Upper Mississippi River Mallards
Go Green on the Migration Super Highway
Paul Wait, Editor/Publisher
Duck hunters from across North America are drawn to the northern reaches of the Mississippi River to hunt prized canvasbacks each fall. No wonder, considering that at the peak of the migration, 300,000 or more cans raft on Pool 9 alone.
But while these trophy-minded duck hunters ply the river to decoy and shoot a mount-worthy canvasback, many of them discover that the Mighty Miss is a super highway for another popular species: mallards.
The Upper Mississippi River National Wildlife and Fish Refuge, a 261-mile stretch of just over 240,000 acres that begins at the confluence of the Chippewa River in Wisconsin and ends near Rock Island, Illinois. The refuge also encompasses parts of Iowa and Minnesota. Established in 1924, it is one of the largest blocks of floodplain in the United States. As importantly, it serves as a major fall migration corridor for ducks and geese, beginning in late August when the blue-winged teal flit south, and continuing deep into duck season, usually right until freeze-up.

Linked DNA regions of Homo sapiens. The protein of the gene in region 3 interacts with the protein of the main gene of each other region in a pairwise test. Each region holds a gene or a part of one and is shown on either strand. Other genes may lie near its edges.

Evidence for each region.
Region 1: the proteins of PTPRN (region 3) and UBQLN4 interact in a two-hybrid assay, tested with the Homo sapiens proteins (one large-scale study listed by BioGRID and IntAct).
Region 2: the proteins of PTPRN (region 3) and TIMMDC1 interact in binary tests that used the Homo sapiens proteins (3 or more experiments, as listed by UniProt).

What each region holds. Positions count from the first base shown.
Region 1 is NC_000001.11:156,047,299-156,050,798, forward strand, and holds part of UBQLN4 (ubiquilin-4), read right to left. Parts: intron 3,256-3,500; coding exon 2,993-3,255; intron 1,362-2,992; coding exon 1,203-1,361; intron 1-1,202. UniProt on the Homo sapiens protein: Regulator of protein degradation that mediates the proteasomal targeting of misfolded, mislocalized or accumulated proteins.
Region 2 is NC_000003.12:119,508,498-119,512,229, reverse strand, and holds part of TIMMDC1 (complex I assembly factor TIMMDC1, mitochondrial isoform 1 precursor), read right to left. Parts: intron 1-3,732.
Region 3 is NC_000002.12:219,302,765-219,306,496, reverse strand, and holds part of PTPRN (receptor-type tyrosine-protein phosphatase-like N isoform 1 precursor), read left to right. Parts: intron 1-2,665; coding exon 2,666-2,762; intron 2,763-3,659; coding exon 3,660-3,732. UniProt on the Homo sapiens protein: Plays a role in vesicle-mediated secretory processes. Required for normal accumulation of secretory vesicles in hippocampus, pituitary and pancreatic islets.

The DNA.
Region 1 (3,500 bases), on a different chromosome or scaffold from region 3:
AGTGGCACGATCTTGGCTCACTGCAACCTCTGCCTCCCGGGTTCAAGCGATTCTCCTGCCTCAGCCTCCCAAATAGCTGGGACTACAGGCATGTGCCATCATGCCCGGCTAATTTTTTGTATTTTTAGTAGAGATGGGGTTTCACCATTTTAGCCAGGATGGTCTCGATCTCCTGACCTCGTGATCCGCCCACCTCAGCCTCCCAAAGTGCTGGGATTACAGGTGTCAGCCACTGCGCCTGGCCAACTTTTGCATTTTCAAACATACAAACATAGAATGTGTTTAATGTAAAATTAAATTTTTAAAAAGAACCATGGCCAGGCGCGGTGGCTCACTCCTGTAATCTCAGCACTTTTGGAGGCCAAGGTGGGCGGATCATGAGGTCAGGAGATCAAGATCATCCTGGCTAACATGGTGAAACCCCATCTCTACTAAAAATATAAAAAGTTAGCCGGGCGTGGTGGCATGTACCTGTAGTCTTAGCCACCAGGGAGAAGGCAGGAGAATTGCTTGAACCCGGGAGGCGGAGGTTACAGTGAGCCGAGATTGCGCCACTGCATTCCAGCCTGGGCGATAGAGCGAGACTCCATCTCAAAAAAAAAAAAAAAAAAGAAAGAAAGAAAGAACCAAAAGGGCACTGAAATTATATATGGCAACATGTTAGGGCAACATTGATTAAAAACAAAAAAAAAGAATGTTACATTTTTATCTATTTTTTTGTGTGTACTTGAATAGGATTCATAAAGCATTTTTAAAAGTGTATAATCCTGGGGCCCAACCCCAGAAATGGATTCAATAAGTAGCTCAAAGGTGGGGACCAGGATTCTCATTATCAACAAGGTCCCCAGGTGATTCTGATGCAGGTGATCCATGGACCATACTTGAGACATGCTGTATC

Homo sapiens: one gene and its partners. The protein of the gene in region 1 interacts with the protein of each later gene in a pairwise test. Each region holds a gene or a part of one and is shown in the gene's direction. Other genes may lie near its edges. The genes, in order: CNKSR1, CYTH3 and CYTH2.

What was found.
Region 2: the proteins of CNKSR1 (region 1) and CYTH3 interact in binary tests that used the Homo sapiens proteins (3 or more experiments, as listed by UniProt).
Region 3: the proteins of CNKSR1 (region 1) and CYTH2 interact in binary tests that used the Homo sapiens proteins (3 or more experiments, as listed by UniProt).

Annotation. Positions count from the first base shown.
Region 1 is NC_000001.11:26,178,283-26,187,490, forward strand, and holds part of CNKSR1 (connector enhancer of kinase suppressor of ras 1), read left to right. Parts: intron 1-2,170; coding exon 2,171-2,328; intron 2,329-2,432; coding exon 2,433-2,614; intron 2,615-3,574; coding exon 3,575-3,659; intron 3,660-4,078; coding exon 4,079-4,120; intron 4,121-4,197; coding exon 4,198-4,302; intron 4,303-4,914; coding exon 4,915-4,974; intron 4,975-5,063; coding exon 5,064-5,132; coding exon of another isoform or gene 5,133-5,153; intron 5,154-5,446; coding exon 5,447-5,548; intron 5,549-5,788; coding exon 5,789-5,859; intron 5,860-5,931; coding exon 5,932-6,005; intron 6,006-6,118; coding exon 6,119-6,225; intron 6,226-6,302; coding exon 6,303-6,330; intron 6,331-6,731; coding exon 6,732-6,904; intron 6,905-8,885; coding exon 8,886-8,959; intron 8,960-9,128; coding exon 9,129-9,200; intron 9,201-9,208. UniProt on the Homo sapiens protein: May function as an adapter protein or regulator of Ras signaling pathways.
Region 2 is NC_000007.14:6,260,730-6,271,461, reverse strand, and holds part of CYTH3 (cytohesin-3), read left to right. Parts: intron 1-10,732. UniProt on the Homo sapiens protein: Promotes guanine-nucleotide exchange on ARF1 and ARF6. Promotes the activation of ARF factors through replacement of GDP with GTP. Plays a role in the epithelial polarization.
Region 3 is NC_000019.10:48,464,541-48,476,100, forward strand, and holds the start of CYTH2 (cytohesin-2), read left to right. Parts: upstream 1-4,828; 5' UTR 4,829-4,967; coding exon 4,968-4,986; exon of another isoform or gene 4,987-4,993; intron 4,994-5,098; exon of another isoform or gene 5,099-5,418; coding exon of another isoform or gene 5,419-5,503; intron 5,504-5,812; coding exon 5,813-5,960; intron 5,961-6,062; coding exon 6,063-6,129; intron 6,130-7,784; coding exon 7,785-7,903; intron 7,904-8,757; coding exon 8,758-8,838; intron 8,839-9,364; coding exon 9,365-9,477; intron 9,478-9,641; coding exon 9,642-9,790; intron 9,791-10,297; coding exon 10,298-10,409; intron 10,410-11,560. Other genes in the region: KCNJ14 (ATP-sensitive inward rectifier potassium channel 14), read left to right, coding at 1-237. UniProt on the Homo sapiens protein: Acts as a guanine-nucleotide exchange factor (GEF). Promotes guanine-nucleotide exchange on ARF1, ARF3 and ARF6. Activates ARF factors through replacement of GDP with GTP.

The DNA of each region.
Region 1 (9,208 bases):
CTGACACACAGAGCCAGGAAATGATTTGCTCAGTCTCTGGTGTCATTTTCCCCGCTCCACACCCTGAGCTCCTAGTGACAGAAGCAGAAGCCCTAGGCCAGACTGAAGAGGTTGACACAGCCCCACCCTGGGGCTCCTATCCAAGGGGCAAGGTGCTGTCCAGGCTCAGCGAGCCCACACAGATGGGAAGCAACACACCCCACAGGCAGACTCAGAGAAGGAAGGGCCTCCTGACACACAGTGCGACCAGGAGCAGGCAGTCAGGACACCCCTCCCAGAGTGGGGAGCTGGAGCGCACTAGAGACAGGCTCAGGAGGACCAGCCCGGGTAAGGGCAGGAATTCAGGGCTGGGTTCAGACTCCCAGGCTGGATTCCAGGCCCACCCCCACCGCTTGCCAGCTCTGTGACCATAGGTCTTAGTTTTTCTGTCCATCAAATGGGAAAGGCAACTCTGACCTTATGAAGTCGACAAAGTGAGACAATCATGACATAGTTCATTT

And while hunters on the Upper Mississippi River certainly find mallards using the backwaters at any point in the duck season, later is usually better. Migrating mallards are notoriously the last species to leave the prairie breeding grounds, so much so that when winter grips the prairie — usually in late November — the push of greenheads can be spectacular.
Even without a major weather event, plenty of mallards venture south before the final freeze, offering bountiful hunting for freelance waterfowlers willing to scout the river’s expansive backwaters.
A word of caution: Weather and currents on the big river can be unforgiving, so make sure your boat and safety equipment are up to the task. It’s always best to make a dry run in the light of day, or find another hunter who knows the river for your maiden trip.
Hunting with a guide is an excellent option. A couple of top outfitters operate on Pool 9 near Ferryville, Wisconsin, and other guide services cater to duck hunters up and down the refuge.
So while the Upper Mississippi Refuge is widely known as a canvasback hotspot, don’t overlook its prowess as a mallard mecca.
(photo credit) Fred Greenslade/Delta Waterfowl